Nov 13

Not biting on Reyes to Marlins … yet.

The early reports are in, and they are saying Jose Reyes is close to a deal with the Miami Marlins. I’m just not buying it … at least not right now.

Reyes could very well “take his talents to South Beach,” but it is just too early in the free-agent process to think this is a done deal, and it has nothing to do with the Mets not getting a chance to submit what is speculated to be an artificial counter.

Rarely do these things get done this early. There are still visits to be made to Milwaukee and Detroit, and possibly Philadelphia should Jimmy Rollins bolt for San Francisco. The Marlins might have given Reyes an offer, but do you really think he’ll bite on the first numbers? Hardly. The Reyes camp will counter, especially if the contract is only three years as has been reported.

Reportedly, the CBA is close to being signed, so that doesn’t appear to be the obstacle I originally thought.

However, there are too many steps remaining in this process – especially if Reyes is in it just for the money – for him to accept the first offer. There’s still a ways to go.


Nov 12

2011 Player Review: Scott Hairston, Willie Harris

John Delcos of and Joe DeCaro of will be doing more and more projects together with the goal of merging two successful blogs in the hope of giving our readers everything they’ll need in covering the Mets. Continuing our review of the 2011 Mets, today we take a look at bench players Willie Harris and Scott Hairston. Tomorrow: Chris Young and Ronny Paulino.


THE SKINNY: They are role players for a reason: neither Willie Harris nor Scott Hairston are good enough to be fulltime players. Harris, 33, hit .246 with two homers and 23 RBI for the cost of $800,000. Hairston, 31, hit .235 with seven homers and 24 for the cost of $1.1 million. Both were good in the clubhouse, and Hairston contributed off the bench.

REASONS TO KEEP THEM: Teams need role players and they are known quantities. … They are young enough to where they can continue to contribute. … Neither will cost the Mets much.

REASONS TO LET THEM GO: Role players are easily replaceable for a comparable cost. … If the desire is to go into a full rebuilding mode, then let’s see what’s available in the minor leagues.

JOHN’S TAKE: It isn’t as if they can’t be replaced. Traditionally, role players are the last added to the roster so their priorities are elsewhere.

Role players are more important to contenders as missing pieces, and that doesn’t describe the Mets. If the Mets want to bring them back, fine. If not, that’s fine, also.

JOE’S TAKE: Glad we decided to group these two together. It’s hard for me to be too critical of players who were specifically signed for the bench. Of the two, I wouldn’t mind keeping Hairston and I’ll tell you why, he’s right-handed – first, plays a solid outfield – second, and the dude has some serious pop left in his bat – third.

I took a look at his 132 at-bats last season and never mind for a second that he batted .235, but did you know if you prorated his numbers over 500 at-bats, Hairston would have hit 28 home runs with 96 RBI? Of course, hewon’t get that much playing time barring an unforseen disaster next season, but there’s nothing wrong with that kind of potential on your bench. Just don’t bat him against RHP.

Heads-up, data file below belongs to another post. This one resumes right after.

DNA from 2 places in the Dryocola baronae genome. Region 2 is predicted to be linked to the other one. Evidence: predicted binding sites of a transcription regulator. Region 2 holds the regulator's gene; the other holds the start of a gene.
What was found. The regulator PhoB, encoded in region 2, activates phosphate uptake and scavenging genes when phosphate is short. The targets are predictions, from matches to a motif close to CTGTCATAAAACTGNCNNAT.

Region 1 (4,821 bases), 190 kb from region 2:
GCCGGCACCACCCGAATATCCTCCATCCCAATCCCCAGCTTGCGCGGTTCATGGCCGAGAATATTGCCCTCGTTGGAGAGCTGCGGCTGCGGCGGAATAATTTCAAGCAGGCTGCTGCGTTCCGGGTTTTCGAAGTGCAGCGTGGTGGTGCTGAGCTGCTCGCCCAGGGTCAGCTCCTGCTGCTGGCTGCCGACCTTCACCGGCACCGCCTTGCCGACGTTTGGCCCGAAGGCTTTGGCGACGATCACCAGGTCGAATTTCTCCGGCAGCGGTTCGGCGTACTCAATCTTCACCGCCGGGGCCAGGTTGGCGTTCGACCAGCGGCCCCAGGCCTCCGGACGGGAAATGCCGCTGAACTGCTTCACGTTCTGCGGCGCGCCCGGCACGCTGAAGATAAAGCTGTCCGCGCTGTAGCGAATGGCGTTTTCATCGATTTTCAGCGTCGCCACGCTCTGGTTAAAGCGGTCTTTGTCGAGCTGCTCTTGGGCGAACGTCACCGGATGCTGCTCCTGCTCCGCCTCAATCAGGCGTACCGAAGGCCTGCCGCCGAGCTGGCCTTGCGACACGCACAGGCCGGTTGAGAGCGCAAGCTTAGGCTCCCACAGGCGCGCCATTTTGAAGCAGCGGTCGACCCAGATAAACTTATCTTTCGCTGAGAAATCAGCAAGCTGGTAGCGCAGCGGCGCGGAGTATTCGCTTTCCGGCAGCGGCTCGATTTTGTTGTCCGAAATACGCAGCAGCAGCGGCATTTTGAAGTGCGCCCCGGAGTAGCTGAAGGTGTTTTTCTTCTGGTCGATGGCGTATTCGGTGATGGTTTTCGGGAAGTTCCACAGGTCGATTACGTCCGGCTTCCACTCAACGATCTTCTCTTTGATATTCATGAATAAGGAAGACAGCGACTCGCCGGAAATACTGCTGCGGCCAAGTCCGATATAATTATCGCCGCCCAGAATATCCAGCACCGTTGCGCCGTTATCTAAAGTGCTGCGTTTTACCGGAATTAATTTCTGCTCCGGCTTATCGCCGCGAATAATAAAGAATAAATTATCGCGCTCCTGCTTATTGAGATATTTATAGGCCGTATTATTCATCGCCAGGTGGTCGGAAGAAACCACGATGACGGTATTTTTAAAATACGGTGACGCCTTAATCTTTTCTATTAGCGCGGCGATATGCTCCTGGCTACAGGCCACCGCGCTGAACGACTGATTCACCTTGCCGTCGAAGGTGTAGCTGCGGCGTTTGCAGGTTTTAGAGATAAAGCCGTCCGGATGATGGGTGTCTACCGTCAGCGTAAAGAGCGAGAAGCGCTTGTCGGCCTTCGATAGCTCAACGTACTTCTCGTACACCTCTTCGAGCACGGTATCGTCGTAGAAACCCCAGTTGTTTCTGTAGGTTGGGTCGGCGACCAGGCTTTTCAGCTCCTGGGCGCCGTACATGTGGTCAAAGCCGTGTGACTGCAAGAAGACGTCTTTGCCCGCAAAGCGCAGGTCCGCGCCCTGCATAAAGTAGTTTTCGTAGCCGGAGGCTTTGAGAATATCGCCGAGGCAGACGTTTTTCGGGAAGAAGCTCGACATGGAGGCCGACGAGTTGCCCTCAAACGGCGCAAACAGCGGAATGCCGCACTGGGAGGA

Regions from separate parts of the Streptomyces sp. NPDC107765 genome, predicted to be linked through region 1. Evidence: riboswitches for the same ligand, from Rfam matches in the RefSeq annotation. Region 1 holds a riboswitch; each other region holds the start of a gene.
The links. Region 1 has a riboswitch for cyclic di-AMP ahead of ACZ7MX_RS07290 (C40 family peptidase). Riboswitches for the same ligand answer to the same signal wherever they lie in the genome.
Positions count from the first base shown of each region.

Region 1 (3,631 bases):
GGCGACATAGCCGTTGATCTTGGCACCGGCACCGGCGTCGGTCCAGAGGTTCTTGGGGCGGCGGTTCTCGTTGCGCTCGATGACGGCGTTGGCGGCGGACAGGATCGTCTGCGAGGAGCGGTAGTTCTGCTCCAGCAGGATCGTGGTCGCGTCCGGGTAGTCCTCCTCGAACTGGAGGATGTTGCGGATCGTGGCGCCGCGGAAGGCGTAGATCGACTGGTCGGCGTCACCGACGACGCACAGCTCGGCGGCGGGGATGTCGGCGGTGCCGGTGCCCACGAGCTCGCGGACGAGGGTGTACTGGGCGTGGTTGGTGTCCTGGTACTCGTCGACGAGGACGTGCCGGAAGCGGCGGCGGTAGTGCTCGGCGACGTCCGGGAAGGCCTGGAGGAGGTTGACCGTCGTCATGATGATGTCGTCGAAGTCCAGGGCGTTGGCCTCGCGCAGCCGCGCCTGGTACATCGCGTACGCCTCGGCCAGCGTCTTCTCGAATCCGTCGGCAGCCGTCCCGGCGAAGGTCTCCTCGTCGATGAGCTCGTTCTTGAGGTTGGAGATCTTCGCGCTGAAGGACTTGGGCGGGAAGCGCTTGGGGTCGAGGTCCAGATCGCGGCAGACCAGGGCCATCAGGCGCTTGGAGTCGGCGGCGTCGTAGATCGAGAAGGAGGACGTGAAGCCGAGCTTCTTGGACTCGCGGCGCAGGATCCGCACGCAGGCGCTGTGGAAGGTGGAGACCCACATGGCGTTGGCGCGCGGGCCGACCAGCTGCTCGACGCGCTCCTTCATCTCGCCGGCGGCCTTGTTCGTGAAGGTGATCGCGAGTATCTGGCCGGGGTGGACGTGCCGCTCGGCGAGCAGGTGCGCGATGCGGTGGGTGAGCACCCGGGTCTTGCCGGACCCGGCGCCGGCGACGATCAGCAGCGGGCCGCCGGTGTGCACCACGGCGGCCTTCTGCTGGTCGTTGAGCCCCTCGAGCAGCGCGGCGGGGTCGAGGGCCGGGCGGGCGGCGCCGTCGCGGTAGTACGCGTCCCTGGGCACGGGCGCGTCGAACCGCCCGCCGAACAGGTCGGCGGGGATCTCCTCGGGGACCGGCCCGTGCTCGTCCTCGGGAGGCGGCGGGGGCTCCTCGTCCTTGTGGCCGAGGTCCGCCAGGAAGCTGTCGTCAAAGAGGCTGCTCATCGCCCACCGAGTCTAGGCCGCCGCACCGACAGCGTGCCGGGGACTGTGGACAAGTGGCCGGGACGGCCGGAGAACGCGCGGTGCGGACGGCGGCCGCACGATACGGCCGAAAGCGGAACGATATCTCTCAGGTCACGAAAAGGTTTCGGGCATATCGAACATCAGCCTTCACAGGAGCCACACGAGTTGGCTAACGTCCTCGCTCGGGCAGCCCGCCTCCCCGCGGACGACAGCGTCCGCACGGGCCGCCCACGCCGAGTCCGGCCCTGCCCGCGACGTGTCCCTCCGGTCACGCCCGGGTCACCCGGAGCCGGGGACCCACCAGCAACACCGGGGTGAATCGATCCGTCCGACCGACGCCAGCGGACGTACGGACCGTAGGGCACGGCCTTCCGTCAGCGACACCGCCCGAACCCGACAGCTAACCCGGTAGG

As for Harris, he’s a great guy. I love his attitude and his presence in the clubhouse, but we have too many young outfielders we need to get up to the majors and evaluate and in that regard Harris is just clogging up the works. So let him go and start making those spectacular, hit-robbing plays in the outfield again – which he never make for the Mets.

Nov 11

2011 Player Review: Jason Isringhausen

John Delcos of and Joe DeCaro of will be doing more and more projects together with the goal of merging two successful blogs in the hope of giving our readers everything they’ll need in covering the Mets. Continuing our review of the 2011 Mets, today we take a look at Jason Isringhausen. Tomorrow: Willie Harris and Scott Hairston. Sunday: Chris Young and Ronny Paulino.


THE SKINNY: It was good story at the time when the Mets reached into their past to sign reliever Jason Isringhausen. Pushing 40 and with a tattered bullpen, Isringhausen represented a no-risk proposition. Isringhausen wasn’t going to make the Opening Day roster, but accepted an extended spring training assignment and within several weeks the inevitable pen breakdown occurred and he was back. Isringhausen was effective for the most part, and eventually assumed the closer role after Francisco Rodriguez was traded and earned seven saves to reach the 300 milestone. However, Isringhausen struggled and eventually broke down and ended the season on the disabled list with a herniated disk in his back.

REASONS TO KEEP HIM: Isringhausen showed he still knew how to pitch and when he needed it was able to pump up his fastball. … His experience and composure is beneficial to a young and inexperienced bullpen.

REASONS TO LET HIM GO: He doesn’t make the Mets any younger and the odds are in favor of physical problems. …. The Mets are in a rebuilding mode and he was take an opportunity away from somebody else.

JOHN’S TAKE: If there’s a younger option go with him, but is there? There is value in his experience and leadership, and if they Mets are playing well he could be important to the bullpen.

I’d be willing to invite him to spring training with the provision he could leave as a free agent should an opportunity arise elsewhere. That’s a no-lose situation. Should he make the team and prove healthy and productive, he could be a trade chip in July.
While there exist numerous other options for older, stopgap relievers, Isringhausen is a proven commodity to the Mets, who don’t have a closer, much less a set-up man.